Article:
plea or to proceed with the understanding a hearing will be held on the

registration issue. Another scenario allows the prosecution to waive its right to a

registration hearing without a plea agreement. This waiver of hearing must state

whether it is part of the plea bargain. If it is not, the court must grant unregistration.

The last wrinkle involves an agreement by the respondent not to file

a motion for un-registration (or de-registration), and if the court accepts the same,

respondent will have no recourse but to register as a sex offender as required by

law.

(d) Appellate Rights

The state is authorized under subsection (g) to appeal if the Court excuses

registration completely. The state cannot appeal a court’s decision granting nonpublic

registration. The state’s notice of appeal must be filed within fifteen days

of the order and is strictly limited to the registration issue.

The juvenile is also authorized to appeal, but only if the court orders full

public registration.

B. De-registration.

1. This type of hearing allows currently registered offenders to be

excused from further compliance with the registration laws. The relevant text of

Article 62.13 Texas Code of Criminal Procedure is as follows:

(l) A person who has registered as a sex offender for an

adjudication of delinquent conduct, regardless of when the delinquent conduct or

the adjudication for the conduct occurred, may file a motion in the adjudicating

juvenile court for a hearing seeking excusal from registration as provided by

Subsection (e) or seeking under Subsection (k) an order that the registration

become nonpublic.

(m) The person may file a motion under Subsection (l) in the

original juvenile case regardless of whether the person is at the time of filing 18

years of age or older. Notice of the motion shall be provided to the prosecuting

attorney. A hearing on the motion shall be provided as in other cases under this

article.

(n) A motion may be filed under Subsection (l) only if a previous

motion under this article has not been filed concerning that case.

(o) To the extent feasible, the motion under Subsection (l) shall

identify those public and private agencies and organizations that possess sex

offender registration information about the case.

(p) The juvenile court, after a hearing, may:

(1) deny the motion;

(2) grant the motion to excuse all registration; or

(3) grant the motion to change the registration from public

to nonpublic.

(q) If the court grants the motion, a copy of the court’s order shall

be sent to each public and private agency or organization that the court determines

may be in possession of sex offender registration information. The order shall

require the recipient to conform its records to the court’s orders either by deleting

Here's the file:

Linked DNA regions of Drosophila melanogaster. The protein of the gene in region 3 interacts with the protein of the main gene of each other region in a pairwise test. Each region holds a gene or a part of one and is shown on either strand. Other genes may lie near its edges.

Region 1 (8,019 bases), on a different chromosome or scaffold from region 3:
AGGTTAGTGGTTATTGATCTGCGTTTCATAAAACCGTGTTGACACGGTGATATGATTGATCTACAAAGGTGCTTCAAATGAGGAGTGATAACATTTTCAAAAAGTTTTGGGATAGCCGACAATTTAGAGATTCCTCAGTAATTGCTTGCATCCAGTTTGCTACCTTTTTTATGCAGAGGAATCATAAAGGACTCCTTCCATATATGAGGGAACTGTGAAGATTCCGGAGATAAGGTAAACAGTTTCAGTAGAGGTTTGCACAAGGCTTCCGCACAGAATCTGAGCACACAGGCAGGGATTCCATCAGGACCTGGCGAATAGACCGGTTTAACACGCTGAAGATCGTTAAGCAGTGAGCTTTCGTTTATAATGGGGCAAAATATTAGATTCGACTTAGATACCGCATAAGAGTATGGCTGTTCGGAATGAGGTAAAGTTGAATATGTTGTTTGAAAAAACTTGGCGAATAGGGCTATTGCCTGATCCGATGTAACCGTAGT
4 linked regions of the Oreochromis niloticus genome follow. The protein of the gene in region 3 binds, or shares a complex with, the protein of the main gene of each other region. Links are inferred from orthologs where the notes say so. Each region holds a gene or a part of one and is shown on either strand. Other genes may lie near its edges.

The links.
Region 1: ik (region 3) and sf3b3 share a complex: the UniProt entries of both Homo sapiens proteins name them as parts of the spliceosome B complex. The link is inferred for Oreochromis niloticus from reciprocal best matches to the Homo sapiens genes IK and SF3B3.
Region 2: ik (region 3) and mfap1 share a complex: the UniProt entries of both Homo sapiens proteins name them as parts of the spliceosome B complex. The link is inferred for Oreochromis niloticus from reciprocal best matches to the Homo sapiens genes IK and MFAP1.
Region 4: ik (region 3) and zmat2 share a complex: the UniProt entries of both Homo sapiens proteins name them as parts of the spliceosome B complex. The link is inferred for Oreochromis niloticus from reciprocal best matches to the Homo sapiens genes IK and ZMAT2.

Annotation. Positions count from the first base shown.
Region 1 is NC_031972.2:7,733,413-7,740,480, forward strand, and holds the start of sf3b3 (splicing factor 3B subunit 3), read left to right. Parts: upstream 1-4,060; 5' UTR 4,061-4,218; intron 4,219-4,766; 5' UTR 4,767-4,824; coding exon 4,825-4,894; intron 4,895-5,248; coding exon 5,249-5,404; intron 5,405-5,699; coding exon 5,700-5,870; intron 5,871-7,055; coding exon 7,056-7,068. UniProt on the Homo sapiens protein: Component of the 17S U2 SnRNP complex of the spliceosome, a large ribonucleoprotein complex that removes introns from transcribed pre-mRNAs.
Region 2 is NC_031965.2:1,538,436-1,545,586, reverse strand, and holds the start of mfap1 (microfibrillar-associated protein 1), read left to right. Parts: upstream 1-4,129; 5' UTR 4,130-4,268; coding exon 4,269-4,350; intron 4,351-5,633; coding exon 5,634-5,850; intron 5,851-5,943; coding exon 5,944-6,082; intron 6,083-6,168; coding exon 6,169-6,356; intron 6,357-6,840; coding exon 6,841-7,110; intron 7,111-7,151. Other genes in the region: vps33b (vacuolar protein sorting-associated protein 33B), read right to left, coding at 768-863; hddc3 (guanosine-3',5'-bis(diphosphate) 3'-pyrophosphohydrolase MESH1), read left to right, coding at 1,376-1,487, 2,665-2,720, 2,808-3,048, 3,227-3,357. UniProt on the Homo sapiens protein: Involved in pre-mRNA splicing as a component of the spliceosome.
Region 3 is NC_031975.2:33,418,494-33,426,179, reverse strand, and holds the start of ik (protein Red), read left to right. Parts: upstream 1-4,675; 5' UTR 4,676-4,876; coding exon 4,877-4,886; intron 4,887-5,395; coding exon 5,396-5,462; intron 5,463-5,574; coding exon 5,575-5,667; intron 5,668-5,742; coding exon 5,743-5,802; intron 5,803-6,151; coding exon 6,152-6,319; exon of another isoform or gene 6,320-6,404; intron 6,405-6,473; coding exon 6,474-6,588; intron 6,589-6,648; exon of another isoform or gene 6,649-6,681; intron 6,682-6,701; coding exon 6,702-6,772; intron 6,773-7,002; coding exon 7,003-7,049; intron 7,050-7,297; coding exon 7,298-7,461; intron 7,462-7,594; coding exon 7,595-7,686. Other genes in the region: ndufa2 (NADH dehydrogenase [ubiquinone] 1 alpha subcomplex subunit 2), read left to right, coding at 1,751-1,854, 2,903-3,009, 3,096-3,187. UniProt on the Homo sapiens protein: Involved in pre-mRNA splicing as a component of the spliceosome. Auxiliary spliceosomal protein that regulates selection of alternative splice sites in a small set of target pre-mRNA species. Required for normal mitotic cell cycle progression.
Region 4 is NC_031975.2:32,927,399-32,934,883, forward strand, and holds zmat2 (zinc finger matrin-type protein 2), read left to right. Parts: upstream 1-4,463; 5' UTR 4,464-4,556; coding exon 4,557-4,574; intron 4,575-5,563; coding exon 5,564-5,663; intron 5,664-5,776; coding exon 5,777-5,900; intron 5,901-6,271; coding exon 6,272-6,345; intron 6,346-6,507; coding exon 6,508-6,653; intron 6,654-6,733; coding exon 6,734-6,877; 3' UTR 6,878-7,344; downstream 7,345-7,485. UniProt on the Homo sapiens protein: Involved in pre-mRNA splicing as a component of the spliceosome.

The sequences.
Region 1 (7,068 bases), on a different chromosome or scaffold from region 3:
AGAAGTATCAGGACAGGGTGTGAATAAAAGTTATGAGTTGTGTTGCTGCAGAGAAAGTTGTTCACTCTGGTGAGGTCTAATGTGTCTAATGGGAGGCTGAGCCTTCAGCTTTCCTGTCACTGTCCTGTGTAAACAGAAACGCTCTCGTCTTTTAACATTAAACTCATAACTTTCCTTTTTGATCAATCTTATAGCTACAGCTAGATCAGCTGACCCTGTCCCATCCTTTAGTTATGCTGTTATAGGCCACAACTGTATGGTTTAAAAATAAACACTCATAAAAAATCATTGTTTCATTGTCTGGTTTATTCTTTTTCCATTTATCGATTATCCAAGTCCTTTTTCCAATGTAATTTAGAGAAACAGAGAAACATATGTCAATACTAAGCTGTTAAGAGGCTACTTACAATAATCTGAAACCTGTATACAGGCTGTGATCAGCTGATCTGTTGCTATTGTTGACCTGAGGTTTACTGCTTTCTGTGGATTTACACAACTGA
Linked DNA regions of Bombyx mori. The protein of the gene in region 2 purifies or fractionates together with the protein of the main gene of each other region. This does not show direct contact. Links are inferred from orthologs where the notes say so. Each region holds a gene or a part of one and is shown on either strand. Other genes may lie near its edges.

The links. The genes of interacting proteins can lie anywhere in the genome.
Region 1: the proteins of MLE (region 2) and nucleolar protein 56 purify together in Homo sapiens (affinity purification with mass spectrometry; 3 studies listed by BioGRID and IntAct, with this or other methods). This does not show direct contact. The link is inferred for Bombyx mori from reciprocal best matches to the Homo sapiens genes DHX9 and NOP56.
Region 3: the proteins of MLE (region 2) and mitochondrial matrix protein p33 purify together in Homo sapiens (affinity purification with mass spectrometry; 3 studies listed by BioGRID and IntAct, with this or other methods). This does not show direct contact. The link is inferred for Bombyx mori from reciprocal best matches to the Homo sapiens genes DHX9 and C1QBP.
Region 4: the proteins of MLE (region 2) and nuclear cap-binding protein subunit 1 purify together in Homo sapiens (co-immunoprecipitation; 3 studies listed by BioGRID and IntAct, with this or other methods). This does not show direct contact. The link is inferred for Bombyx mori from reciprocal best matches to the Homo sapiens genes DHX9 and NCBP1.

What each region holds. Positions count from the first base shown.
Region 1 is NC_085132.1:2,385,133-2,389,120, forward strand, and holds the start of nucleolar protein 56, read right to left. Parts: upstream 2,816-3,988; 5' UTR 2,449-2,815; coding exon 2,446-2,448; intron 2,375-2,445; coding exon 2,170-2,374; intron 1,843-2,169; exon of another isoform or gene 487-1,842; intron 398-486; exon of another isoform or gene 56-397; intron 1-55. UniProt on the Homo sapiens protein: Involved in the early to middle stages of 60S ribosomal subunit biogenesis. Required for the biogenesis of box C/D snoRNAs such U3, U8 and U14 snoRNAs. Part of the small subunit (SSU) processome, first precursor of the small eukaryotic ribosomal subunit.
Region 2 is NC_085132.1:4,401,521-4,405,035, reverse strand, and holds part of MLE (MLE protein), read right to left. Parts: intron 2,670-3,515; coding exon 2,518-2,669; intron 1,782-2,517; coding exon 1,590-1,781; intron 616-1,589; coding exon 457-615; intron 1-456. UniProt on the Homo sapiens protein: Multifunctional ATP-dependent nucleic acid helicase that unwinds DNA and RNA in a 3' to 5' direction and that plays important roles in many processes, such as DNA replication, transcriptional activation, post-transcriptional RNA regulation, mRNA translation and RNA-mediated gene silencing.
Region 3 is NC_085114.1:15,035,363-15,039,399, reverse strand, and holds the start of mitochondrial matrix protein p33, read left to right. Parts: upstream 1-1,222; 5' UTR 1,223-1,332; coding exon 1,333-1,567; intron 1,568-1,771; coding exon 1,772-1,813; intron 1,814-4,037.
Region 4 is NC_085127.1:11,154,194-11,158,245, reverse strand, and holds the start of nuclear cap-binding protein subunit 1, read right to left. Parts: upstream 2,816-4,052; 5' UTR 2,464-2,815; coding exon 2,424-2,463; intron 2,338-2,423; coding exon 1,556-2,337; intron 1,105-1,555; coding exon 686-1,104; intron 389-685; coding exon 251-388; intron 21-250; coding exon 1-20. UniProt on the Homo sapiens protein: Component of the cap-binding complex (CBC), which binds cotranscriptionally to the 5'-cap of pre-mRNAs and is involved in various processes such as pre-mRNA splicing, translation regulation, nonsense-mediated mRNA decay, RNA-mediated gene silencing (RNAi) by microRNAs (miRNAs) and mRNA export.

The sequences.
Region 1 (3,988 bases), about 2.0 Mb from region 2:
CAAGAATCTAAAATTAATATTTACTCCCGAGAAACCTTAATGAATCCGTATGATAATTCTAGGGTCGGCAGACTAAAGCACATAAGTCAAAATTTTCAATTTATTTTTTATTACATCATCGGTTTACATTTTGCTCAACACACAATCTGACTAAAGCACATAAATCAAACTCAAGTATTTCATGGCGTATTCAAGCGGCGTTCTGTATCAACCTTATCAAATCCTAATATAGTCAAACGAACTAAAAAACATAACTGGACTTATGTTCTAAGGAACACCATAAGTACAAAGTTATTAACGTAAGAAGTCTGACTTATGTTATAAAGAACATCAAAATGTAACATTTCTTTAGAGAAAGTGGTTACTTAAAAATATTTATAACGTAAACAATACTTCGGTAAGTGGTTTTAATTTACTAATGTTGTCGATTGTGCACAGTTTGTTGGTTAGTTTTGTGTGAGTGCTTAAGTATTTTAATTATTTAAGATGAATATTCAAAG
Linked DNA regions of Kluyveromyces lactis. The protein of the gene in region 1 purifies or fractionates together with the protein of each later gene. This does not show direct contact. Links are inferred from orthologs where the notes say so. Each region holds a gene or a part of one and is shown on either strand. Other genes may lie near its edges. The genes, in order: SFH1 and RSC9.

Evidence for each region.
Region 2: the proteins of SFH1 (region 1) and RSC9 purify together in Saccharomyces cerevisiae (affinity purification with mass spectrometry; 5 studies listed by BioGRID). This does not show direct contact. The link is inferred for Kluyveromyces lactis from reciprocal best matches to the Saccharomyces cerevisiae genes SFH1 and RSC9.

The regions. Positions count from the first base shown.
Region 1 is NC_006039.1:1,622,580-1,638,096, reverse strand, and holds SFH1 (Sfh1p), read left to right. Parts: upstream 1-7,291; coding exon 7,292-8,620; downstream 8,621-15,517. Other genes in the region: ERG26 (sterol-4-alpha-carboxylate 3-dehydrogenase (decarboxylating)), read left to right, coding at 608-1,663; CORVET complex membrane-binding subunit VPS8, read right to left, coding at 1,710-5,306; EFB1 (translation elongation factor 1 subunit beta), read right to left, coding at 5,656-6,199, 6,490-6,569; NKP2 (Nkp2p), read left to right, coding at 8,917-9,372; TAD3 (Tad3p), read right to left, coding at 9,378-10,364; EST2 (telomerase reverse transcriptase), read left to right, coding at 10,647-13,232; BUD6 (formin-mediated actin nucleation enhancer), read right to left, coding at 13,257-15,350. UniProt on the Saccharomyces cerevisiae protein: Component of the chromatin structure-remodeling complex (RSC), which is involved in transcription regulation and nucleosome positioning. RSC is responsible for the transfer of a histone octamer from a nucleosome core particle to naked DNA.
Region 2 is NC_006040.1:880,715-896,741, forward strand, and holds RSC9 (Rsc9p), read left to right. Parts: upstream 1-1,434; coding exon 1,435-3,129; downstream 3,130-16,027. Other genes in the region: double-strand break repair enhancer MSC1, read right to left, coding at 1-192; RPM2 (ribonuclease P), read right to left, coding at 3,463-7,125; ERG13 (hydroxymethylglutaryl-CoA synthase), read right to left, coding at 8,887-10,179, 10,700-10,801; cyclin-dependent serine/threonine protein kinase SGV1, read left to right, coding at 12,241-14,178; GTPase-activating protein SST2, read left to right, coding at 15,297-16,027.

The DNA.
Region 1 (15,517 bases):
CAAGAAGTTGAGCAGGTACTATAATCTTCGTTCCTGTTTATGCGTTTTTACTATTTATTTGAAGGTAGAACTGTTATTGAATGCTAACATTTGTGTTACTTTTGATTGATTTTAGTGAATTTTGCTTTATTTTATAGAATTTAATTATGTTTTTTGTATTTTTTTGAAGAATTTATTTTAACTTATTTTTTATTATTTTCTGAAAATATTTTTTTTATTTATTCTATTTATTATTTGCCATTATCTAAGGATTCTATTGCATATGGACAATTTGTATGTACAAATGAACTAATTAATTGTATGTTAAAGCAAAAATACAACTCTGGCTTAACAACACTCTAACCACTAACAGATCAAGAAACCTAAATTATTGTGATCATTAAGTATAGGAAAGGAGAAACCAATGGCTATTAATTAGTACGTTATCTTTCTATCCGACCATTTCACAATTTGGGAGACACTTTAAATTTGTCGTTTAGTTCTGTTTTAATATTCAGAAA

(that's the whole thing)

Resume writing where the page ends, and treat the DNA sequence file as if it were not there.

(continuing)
the information or changing its status to non-public, as the order requires.

(r) A private agency or organization that possesses sex offender

registration information it obtained from a state, county, or local governmental

entity is required to conform its records to the court’s order on or before the 30th

day after the date of its entry. Failure to comply in that period automatically bars

the agency or organization from obtaining sex offender registration information

from any state, count, or local governmental entity in this state in the future.

2. Analysis.

De-registration can be a much more time-consuming and

expensive undertaking than un-registration. It requires an individual already

registered, perhaps for years, to ask the adjudicating court to re-open the matter

and excuse registration. This affects countless numbers of cases because there

was no un-registration choice until the recent statutory changes. Even if the court

can be convinced to order de-registration, it can still of course make it the limited,

non-public type, a step short of total de-registration.

a. Jurisdiction and Filing

Subsection (m) authorizes the motion to be filed in the

original juvenile proceeding where the registration occurred. This jurisdiction

extends even though, as will frequently be the case, the registrant is 18 years or

older at the time of the hearing.

b. De-registration is a one-time opportunity

If previous un-registration or de-registration motion has

been filed, the court has no jurisdiction to consider the request. Counsel must be

extremely careful when requesting un-registration and de-registration, and realize

that there is no second chance.

c. Identification of Law Enforcement Agencies

The genie is already out of the bottle, unlike in unregistration

requests, so it is incumbent upon counsel to identify and serve a deregistration

order on all law enforcement agencies that may possess the

information. This will include local, national and internet groups that have

accessed the data from DPS. Subsection (r) provides that 30 days from the

court’s order, private databases must comply and delete the records or be

automatically barred from receiving such records in the future.

IV. Practical Applications

A. Know Your Respondent and Your Respondent’s Family

The legal test in these cases considers protection of the public; but

emphasizes that even if the public would receive some increased protection, is

that outweighed by the anticipated harm to the respondent and the respondent’s

family? That means that as a juvenile’s counsel, you must find out how the

registration process, or in the case of un-registration, the anticipated process,

impacts the respondent and his family.

The harm to respondent and family may be easier as a practical

matter to show in cases of de-registration. For example, respondent and family

may have been forced to move from an apartment complex because of the

registration requirements. Respondent and siblings may have been ridiculed at

school because other children found the registration information on the internet.

There are numerous scenarios such as these that you need to discover and present

to the court.